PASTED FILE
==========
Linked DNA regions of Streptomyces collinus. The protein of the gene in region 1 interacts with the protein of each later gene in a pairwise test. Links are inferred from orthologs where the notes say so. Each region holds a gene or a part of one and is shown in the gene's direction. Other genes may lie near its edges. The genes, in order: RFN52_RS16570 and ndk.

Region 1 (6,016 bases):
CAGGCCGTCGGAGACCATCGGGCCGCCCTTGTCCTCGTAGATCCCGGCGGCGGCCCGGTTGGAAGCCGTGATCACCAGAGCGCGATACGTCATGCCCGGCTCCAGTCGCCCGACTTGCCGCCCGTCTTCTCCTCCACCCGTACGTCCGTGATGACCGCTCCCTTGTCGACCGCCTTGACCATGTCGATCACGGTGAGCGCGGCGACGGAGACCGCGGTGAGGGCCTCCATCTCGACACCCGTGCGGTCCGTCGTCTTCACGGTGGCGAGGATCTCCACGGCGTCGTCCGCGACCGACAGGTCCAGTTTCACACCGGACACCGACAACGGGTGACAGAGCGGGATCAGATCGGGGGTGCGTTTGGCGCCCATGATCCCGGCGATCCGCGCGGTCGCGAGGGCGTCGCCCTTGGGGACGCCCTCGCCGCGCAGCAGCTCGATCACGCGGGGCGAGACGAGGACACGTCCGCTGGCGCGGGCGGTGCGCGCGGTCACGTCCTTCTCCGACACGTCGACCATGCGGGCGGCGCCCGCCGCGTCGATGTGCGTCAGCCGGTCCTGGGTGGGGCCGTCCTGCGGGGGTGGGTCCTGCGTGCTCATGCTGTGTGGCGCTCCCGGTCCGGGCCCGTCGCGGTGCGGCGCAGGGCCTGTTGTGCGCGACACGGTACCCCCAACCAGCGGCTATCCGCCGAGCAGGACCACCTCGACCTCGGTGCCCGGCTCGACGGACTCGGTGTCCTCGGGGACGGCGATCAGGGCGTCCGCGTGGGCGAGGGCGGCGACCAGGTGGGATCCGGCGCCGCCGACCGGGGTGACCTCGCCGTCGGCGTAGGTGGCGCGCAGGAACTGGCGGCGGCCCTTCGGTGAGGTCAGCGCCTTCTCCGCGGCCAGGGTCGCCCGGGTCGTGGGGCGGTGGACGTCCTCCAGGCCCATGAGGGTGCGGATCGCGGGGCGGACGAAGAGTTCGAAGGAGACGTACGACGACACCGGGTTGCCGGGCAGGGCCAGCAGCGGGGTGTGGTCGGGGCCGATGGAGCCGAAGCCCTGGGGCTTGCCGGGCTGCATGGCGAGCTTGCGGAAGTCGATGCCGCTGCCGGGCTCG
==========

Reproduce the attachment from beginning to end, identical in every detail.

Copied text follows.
Linked DNA regions of Streptomyces collinus. The protein of the gene in region 1 interacts with the protein of each later gene in a pairwise test. Links are inferred from orthologs where the notes say so. Each region holds a gene or a part of one and is shown in the gene's direction. Other genes may lie near its edges. The genes, in order: RFN52_RS16570 and ndk.

Region 1 (6,016 bases):
CAGGCCGTCGGAGACCATCGGGCCGCCCTTGTCCTCGTAGATCCCGGCGGCGGCCCGGTTGGAAGCCGTGATCACCAGAGCGCGATACGTCATGCCCGGCTCCAGTCGCCCGACTTGCCGCCCGTCTTCTCCTCCACCCGTACGTCCGTGATGACCGCTCCCTTGTCGACCGCCTTGACCATGTCGATCACGGTGAGCGCGGCGACGGAGACCGCGGTGAGGGCCTCCATCTCGACACCCGTGCGGTCCGTCGTCTTCACGGTGGCGAGGATCTCCACGGCGTCGTCCGCGACCGACAGGTCCAGTTTCACACCGGACACCGACAACGGGTGACAGAGCGGGATCAGATCGGGGGTGCGTTTGGCGCCCATGATCCCGGCGATCCGCGCGGTCGCGAGGGCGTCGCCCTTGGGGACGCCCTCGCCGCGCAGCAGCTCGATCACGCGGGGCGAGACGAGGACACGTCCGCTGGCGCGGGCGGTGCGCGCGGTCACGTCCTTCTCCGACACGTCGACCATGCGGGCGGCGCCCGCCGCGTCGATGTGCGTCAGCCGGTCCTGGGTGGGGCCGTCCTGCGGGGGTGGGTCCTGCGTGCTCATGCTGTGTGGCGCTCCCGGTCCGGGCCCGTCGCGGTGCGGCGCAGGGCCTGTTGTGCGCGACACGGTACCCCCAACCAGCGGCTATCCGCCGAGCAGGACCACCTCGACCTCGGTGCCCGGCTCGACGGACTCGGTGTCCTCGGGGACGGCGATCAGGGCGTCCGCGTGGGCGAGGGCGGCGACCAGGTGGGATCCGGCGCCGCCGACCGGGGTGACCTCGCCGTCGGCGTAGGTGGCGCGCAGGAACTGGCGGCGGCCCTTCGGTGAGGTCAGCGCCTTCTCCGCGGCCAGGGTCGCCCGGGTCGTGGGGCGGTGGACGTCCTCCAGGCCCATGAGGGTGCGGATCGCGGGGCGGACGAAGAGTTCGAAGGAGACGTACGACGACACCGGGTTGCCGGGCAGGGCCAGCAGCGGGGTGTGGTCGGGGCCGATGGAGCCGAAGCCCTGGGGCTTGCCGGGCTGCATGGCGAGCTTGCGGAAGTCGATGCCGCTGCCGGGCTCG